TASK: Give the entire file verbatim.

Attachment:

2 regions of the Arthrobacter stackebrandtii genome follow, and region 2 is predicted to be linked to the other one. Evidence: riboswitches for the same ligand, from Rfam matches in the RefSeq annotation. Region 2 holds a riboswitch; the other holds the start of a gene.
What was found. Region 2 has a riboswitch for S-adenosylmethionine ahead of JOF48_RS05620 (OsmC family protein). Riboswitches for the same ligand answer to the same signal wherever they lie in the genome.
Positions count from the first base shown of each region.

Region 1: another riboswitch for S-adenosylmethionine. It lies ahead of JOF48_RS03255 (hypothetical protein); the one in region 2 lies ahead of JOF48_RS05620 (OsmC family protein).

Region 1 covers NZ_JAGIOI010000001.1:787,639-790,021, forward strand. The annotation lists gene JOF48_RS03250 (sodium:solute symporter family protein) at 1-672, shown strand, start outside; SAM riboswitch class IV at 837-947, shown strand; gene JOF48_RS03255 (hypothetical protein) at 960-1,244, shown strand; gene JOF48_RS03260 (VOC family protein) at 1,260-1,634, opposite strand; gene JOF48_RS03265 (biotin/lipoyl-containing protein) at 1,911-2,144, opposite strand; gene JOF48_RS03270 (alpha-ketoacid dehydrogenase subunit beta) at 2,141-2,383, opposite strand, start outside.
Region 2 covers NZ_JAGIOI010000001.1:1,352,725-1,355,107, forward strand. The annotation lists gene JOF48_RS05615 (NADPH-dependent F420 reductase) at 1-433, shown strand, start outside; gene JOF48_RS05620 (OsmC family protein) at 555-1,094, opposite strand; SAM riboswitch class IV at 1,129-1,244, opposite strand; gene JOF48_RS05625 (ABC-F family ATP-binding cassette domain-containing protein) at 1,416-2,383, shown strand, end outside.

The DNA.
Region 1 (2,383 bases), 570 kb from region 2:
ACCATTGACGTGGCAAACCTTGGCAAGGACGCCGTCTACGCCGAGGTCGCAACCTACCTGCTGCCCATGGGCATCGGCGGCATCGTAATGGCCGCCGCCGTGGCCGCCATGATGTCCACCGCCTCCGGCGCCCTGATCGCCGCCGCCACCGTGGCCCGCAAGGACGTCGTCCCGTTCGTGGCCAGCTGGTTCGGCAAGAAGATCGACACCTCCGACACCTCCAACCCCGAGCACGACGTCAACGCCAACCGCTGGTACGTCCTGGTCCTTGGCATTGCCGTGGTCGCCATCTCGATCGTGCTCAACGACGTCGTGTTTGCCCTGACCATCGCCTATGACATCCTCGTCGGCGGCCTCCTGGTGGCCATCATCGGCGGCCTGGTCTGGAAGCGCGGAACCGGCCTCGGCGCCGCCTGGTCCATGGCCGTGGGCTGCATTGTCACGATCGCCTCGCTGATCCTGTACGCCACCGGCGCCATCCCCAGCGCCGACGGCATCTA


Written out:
2 regions of the Arthrobacter stackebrandtii genome follow, and region 2 is predicted to be linked to the other one. Evidence: riboswitches for the same ligand, from Rfam matches in the RefSeq annotation. Region 2 holds a riboswitch; the other holds the start of a gene.
What was found. Region 2 has a riboswitch for S-adenosylmethionine ahead of JOF48_RS05620 (OsmC family protein). Riboswitches for the same ligand answer to the same signal wherever they lie in the genome.
Positions count from the first base shown of each region.

Region 1: another riboswitch for S-adenosylmethionine. It lies ahead of JOF48_RS03255 (hypothetical protein); the one in region 2 lies ahead of JOF48_RS05620 (OsmC family protein).

Region 1 covers NZ_JAGIOI010000001.1:787,639-790,021, forward strand. The annotation lists gene JOF48_RS03250 (sodium:solute symporter family protein) at 1-672, shown strand, start outside; SAM riboswitch class IV at 837-947, shown strand; gene JOF48_RS03255 (hypothetical protein) at 960-1,244, shown strand; gene JOF48_RS03260 (VOC family protein) at 1,260-1,634, opposite strand; gene JOF48_RS03265 (biotin/lipoyl-containing protein) at 1,911-2,144, opposite strand; gene JOF48_RS03270 (alpha-ketoacid dehydrogenase subunit beta) at 2,141-2,383, opposite strand, start outside.
Region 2 covers NZ_JAGIOI010000001.1:1,352,725-1,355,107, forward strand. The annotation lists gene JOF48_RS05615 (NADPH-dependent F420 reductase) at 1-433, shown strand, start outside; gene JOF48_RS05620 (OsmC family protein) at 555-1,094, opposite strand; SAM riboswitch class IV at 1,129-1,244, opposite strand; gene JOF48_RS05625 (ABC-F family ATP-binding cassette domain-containing protein) at 1,416-2,383, shown strand, end outside.

The DNA.
Region 1 (2,383 bases), 570 kb from region 2:
ACCATTGACGTGGCAAACCTTGGCAAGGACGCCGTCTACGCCGAGGTCGCAACCTACCTGCTGCCCATGGGCATCGGCGGCATCGTAATGGCCGCCGCCGTGGCCGCCATGATGTCCACCGCCTCCGGCGCCCTGATCGCCGCCGCCACCGTGGCCCGCAAGGACGTCGTCCCGTTCGTGGCCAGCTGGTTCGGCAAGAAGATCGACACCTCCGACACCTCCAACCCCGAGCACGACGTCAACGCCAACCGCTGGTACGTCCTGGTCCTTGGCATTGCCGTGGTCGCCATCTCGATCGTGCTCAACGACGTCGTGTTTGCCCTGACCATCGCCTATGACATCCTCGTCGGCGGCCTCCTGGTGGCCATCATCGGCGGCCTGGTCTGGAAGCGCGGAACCGGCCTCGGCGCCGCCTGGTCCATGGCCGTGGGCTGCATTGTCACGATCGCCTCGCTGATCCTGTACGCCACCGGCGCCATCCCCAGCGCCGACGGCATCTA